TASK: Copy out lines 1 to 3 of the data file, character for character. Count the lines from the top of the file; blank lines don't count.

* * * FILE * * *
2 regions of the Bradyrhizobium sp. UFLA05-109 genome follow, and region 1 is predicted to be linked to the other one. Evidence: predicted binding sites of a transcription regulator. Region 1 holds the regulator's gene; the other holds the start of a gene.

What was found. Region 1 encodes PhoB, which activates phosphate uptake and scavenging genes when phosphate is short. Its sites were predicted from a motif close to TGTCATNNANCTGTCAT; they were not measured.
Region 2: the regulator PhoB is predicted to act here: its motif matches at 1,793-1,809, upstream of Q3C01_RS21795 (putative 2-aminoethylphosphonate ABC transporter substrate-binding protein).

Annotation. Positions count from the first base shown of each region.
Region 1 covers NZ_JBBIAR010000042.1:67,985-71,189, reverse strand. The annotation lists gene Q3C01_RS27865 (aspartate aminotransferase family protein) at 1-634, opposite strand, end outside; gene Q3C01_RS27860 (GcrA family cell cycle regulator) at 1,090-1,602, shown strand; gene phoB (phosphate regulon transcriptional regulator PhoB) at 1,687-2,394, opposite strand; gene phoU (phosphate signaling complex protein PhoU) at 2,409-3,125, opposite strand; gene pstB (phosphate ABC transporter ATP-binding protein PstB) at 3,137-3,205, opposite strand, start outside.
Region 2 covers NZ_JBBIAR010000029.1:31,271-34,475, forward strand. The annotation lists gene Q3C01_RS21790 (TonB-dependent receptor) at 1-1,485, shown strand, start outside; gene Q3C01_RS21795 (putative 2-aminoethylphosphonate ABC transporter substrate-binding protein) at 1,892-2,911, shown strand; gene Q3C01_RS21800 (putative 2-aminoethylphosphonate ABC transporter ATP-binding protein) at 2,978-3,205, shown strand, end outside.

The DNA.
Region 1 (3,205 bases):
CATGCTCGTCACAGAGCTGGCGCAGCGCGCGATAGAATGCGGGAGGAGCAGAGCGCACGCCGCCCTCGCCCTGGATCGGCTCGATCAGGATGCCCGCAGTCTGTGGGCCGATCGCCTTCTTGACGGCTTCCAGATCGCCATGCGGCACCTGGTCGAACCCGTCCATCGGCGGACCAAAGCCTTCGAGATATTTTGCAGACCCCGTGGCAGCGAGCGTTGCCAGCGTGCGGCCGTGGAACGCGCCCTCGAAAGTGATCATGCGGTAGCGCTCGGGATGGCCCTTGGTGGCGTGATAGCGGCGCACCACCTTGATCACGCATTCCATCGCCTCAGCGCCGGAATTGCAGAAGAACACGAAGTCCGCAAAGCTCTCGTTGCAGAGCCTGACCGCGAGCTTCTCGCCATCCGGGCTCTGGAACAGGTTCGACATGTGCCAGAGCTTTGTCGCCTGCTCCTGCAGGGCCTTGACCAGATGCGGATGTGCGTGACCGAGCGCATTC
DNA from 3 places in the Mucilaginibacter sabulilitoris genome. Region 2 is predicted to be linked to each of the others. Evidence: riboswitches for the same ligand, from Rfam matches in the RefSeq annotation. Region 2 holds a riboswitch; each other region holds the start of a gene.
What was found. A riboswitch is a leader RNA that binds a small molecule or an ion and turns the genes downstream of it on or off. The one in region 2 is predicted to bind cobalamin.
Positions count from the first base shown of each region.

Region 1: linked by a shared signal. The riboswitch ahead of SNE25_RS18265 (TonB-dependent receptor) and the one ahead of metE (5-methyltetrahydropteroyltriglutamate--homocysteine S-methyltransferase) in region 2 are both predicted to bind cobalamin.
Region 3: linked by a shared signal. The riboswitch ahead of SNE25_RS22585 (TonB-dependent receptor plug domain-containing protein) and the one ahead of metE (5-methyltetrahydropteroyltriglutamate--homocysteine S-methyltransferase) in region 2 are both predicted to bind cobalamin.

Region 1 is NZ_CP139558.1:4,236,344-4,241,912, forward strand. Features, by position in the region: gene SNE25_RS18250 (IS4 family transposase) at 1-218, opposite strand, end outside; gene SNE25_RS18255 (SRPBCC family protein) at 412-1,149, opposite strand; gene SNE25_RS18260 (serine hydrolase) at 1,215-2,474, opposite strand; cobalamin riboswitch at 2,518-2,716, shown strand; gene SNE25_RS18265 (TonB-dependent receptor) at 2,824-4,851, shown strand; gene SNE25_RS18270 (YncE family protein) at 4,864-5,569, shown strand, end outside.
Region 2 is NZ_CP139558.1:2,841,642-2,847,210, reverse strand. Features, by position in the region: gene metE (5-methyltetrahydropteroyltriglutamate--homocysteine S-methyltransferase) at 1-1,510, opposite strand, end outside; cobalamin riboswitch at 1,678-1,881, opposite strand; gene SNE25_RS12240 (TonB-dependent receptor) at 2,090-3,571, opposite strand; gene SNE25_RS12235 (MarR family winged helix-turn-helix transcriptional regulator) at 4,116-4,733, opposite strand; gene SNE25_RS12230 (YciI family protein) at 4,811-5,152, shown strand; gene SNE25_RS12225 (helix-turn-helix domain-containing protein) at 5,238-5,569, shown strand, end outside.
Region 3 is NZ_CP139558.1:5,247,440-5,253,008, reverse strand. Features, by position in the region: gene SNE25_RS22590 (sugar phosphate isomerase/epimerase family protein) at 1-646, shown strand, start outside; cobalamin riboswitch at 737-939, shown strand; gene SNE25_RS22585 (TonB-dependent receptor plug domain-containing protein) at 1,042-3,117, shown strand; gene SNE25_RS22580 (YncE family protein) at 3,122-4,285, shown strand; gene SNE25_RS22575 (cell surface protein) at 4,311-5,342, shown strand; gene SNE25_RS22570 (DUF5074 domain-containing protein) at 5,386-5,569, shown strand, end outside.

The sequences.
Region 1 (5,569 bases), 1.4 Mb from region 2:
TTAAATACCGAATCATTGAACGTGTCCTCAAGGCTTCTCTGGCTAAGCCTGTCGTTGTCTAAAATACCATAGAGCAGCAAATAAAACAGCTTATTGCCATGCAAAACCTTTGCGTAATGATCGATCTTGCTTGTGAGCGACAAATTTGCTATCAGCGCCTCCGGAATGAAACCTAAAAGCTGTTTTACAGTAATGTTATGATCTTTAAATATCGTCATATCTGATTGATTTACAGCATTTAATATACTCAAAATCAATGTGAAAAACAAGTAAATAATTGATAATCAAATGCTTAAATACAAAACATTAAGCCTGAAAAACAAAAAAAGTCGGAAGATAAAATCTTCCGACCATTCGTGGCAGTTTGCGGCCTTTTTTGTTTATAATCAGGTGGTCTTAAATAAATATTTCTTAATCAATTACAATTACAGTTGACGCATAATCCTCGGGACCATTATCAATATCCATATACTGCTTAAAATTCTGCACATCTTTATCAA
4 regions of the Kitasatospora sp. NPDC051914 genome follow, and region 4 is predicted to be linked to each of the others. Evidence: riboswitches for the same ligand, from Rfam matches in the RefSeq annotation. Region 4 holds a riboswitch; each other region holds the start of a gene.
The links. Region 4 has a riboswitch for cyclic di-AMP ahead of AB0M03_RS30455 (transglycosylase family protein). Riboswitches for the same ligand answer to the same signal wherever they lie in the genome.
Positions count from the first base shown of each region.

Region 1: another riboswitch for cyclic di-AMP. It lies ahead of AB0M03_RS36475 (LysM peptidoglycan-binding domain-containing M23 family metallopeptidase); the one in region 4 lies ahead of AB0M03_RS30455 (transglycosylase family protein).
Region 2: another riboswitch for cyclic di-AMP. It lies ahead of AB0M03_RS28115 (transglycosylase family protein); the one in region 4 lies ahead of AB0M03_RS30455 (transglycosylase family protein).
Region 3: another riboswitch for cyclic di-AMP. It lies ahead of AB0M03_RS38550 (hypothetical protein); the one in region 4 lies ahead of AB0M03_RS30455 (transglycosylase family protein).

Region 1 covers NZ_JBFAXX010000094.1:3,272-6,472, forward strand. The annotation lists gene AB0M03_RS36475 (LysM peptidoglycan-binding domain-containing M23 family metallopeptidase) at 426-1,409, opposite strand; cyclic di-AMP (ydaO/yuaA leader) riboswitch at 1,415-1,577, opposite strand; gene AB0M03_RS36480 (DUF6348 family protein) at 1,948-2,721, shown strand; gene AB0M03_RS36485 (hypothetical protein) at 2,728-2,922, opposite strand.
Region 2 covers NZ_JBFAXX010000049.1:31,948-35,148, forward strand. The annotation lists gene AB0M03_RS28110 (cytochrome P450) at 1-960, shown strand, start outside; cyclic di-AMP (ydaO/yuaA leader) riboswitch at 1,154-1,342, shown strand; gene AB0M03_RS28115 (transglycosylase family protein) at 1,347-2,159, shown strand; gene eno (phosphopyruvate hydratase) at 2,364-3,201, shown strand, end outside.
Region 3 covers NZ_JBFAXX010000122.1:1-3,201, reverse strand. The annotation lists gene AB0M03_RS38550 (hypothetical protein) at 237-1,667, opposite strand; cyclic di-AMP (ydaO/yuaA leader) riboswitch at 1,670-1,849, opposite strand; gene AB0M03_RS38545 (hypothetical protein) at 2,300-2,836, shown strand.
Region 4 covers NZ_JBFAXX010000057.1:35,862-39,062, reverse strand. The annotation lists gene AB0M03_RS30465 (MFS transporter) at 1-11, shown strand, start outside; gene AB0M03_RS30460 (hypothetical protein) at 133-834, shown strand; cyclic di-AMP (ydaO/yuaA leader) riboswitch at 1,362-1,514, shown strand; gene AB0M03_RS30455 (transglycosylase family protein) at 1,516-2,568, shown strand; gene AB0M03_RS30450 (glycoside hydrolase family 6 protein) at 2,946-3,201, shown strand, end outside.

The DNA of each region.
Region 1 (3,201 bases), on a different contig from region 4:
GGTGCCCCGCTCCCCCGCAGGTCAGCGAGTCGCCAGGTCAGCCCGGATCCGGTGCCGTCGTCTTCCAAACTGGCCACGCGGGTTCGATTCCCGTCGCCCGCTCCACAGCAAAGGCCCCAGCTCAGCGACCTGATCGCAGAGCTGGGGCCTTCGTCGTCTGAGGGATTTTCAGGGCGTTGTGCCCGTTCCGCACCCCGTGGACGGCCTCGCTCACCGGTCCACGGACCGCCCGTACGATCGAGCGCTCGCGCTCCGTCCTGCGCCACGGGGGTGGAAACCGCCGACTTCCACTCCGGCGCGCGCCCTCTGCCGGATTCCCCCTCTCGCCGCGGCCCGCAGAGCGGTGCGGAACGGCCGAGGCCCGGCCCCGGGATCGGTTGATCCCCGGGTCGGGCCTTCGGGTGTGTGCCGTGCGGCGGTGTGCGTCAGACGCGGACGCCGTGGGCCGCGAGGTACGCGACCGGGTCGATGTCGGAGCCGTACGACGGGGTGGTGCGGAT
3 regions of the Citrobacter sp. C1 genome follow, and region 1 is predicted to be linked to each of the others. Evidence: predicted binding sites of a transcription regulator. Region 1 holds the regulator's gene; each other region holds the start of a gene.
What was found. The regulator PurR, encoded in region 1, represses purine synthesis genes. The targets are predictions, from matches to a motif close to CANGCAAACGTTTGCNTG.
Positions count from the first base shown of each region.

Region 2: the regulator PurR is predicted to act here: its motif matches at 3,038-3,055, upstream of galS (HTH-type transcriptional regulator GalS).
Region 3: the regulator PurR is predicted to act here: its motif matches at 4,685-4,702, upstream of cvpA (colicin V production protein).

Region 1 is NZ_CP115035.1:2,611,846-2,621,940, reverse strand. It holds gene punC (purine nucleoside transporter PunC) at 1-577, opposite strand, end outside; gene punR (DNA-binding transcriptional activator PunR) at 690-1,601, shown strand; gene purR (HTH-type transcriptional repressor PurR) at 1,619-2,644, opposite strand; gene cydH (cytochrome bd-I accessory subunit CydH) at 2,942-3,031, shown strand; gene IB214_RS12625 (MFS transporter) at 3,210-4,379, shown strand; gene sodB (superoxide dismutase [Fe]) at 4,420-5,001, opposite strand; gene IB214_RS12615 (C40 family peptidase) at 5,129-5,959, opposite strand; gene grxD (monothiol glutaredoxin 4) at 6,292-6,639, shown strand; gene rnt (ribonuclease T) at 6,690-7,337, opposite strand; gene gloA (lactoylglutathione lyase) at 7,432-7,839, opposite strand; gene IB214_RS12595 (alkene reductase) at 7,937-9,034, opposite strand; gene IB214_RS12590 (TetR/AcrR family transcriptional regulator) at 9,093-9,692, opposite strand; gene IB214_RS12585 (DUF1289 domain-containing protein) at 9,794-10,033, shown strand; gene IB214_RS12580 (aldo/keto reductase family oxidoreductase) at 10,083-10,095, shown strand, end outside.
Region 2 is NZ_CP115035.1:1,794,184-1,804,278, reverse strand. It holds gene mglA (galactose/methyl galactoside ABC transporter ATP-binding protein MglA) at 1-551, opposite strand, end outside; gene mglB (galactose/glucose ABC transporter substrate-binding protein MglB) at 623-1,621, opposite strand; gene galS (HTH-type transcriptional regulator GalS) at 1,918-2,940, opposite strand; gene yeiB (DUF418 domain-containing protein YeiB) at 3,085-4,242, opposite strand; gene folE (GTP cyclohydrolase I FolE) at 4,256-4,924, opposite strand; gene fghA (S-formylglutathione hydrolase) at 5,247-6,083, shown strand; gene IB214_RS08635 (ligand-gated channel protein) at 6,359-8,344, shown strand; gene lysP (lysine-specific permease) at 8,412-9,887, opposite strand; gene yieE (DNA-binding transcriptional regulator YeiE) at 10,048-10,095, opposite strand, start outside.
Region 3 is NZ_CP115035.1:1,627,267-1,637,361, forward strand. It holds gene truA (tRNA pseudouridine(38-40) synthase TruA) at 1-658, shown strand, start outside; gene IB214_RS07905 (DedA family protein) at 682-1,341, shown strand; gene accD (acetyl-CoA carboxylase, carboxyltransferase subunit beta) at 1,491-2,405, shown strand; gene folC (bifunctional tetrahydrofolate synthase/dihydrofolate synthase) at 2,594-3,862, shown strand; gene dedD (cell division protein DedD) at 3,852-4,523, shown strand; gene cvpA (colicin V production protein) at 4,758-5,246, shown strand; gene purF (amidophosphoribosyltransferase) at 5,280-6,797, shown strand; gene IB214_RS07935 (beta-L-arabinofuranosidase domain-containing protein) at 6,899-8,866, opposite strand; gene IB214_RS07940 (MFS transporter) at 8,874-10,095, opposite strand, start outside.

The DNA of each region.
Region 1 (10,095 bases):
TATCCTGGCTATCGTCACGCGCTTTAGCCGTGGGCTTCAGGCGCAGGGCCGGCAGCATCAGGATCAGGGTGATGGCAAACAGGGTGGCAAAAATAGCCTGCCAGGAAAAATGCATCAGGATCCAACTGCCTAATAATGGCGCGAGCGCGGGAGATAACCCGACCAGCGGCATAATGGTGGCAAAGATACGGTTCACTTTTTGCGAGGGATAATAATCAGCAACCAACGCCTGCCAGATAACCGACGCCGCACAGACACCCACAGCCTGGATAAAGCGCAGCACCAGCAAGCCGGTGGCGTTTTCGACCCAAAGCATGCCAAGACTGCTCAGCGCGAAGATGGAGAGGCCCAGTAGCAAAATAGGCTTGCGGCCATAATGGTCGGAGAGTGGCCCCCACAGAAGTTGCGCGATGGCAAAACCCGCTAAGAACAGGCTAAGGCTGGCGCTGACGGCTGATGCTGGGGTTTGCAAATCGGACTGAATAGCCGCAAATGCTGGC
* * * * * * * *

2 regions of the Bradyrhizobium sp. UFLA05-109 genome follow, and region 1 is predicted to be linked to the other one. Evidence: predicted binding sites of a transcription regulator. Region 1 holds the regulator's gene; the other holds the start of a gene.

What was found. Region 1 encodes PhoB, which activates phosphate uptake and scavenging genes when phosphate is short. Its sites were predicted from a motif close to TGTCATNNANCTGTCAT; they were not measured.
Region 2: the regulator PhoB is predicted to act here: its motif matches at 1,793-1,809, upstream of Q3C01_RS21795 (putative 2-aminoethylphosphonate ABC transporter substrate-binding protein).